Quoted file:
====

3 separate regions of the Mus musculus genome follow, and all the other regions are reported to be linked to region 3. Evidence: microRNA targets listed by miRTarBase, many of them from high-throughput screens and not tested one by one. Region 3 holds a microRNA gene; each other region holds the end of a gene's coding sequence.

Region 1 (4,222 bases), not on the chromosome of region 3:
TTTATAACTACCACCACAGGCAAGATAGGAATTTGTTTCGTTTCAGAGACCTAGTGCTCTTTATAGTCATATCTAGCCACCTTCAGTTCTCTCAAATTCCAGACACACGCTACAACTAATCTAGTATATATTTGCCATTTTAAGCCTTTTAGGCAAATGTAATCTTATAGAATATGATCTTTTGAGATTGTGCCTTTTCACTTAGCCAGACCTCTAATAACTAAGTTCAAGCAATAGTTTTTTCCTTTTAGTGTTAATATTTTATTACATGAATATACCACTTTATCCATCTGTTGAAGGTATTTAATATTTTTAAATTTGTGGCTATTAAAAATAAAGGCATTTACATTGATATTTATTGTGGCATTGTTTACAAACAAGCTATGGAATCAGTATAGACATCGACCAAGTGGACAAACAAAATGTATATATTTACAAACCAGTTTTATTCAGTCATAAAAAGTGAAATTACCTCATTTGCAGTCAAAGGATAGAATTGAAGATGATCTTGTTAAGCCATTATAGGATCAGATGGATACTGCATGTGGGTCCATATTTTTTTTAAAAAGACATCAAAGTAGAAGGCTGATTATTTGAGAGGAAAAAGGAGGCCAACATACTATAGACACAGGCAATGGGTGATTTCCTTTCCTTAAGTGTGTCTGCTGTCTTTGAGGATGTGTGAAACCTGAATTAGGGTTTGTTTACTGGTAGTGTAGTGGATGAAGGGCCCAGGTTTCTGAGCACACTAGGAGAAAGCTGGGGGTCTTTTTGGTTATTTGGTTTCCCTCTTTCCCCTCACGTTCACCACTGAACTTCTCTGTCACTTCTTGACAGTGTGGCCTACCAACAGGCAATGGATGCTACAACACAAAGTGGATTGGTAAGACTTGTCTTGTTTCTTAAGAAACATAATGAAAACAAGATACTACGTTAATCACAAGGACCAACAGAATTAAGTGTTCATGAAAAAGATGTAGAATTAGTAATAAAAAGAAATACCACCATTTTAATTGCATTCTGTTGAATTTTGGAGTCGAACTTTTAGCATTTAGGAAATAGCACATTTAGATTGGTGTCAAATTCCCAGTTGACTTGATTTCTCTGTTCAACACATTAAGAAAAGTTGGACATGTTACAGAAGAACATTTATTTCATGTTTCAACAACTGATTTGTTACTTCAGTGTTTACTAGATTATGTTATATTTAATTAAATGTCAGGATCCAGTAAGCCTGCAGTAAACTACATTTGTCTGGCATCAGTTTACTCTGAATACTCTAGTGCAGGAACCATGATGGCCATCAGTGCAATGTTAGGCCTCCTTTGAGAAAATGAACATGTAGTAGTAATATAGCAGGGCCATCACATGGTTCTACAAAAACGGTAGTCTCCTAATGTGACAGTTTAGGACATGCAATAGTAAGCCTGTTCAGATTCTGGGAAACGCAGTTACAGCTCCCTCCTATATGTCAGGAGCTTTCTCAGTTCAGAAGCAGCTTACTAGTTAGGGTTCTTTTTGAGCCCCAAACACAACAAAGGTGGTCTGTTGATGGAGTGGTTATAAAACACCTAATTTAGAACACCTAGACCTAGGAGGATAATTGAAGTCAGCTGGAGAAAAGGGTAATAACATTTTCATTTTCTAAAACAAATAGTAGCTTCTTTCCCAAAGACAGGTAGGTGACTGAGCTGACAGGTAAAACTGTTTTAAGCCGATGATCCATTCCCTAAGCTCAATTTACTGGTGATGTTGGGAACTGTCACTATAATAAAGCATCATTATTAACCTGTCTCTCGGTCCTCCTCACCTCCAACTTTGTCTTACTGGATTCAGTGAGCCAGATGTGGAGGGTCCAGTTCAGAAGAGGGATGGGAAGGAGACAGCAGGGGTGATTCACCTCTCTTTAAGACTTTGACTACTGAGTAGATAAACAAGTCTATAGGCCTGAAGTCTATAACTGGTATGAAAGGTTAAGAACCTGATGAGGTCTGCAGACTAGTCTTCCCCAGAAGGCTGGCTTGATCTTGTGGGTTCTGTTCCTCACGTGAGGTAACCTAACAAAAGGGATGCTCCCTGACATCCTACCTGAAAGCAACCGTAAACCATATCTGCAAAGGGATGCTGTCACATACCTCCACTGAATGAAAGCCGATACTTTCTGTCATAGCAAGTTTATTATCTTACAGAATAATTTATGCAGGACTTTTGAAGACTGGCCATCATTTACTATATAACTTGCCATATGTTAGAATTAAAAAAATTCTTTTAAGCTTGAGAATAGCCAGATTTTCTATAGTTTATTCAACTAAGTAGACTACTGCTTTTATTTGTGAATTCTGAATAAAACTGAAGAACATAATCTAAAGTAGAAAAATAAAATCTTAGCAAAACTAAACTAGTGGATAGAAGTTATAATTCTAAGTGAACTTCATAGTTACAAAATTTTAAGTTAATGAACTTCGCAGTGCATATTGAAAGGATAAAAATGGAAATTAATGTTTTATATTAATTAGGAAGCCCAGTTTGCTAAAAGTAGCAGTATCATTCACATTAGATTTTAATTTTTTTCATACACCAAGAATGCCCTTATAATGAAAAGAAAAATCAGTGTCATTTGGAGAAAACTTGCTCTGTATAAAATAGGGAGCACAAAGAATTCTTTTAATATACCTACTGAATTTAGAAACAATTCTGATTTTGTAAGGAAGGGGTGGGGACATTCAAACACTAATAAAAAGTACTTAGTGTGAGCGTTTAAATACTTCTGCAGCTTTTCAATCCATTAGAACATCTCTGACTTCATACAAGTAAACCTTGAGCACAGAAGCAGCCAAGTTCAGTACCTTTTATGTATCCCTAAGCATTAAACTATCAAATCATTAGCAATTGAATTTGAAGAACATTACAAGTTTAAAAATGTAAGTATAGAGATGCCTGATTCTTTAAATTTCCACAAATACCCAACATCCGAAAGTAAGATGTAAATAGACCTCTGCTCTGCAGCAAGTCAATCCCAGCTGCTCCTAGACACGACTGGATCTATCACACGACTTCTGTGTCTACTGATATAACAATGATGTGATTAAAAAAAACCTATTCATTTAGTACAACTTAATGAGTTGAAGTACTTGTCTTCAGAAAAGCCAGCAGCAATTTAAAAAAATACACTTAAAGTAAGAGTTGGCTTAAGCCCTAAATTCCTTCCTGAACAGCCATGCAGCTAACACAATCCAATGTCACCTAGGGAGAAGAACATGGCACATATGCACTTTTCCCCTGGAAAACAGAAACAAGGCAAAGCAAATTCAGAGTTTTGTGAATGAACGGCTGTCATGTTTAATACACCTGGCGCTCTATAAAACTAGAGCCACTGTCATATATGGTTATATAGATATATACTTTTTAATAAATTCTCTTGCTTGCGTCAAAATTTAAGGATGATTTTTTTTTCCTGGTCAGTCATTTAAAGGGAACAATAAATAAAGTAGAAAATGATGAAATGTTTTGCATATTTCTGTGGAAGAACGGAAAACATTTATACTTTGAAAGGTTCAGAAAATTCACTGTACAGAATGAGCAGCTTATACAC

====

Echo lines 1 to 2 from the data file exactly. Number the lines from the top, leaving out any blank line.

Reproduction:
3 separate regions of the Mus musculus genome follow, and all the other regions are reported to be linked to region 3. Evidence: microRNA targets listed by miRTarBase, many of them from high-throughput screens and not tested one by one. Region 3 holds a microRNA gene; each other region holds the end of a gene's coding sequence.

Region 1 (4,222 bases), not on the chromosome of region 3: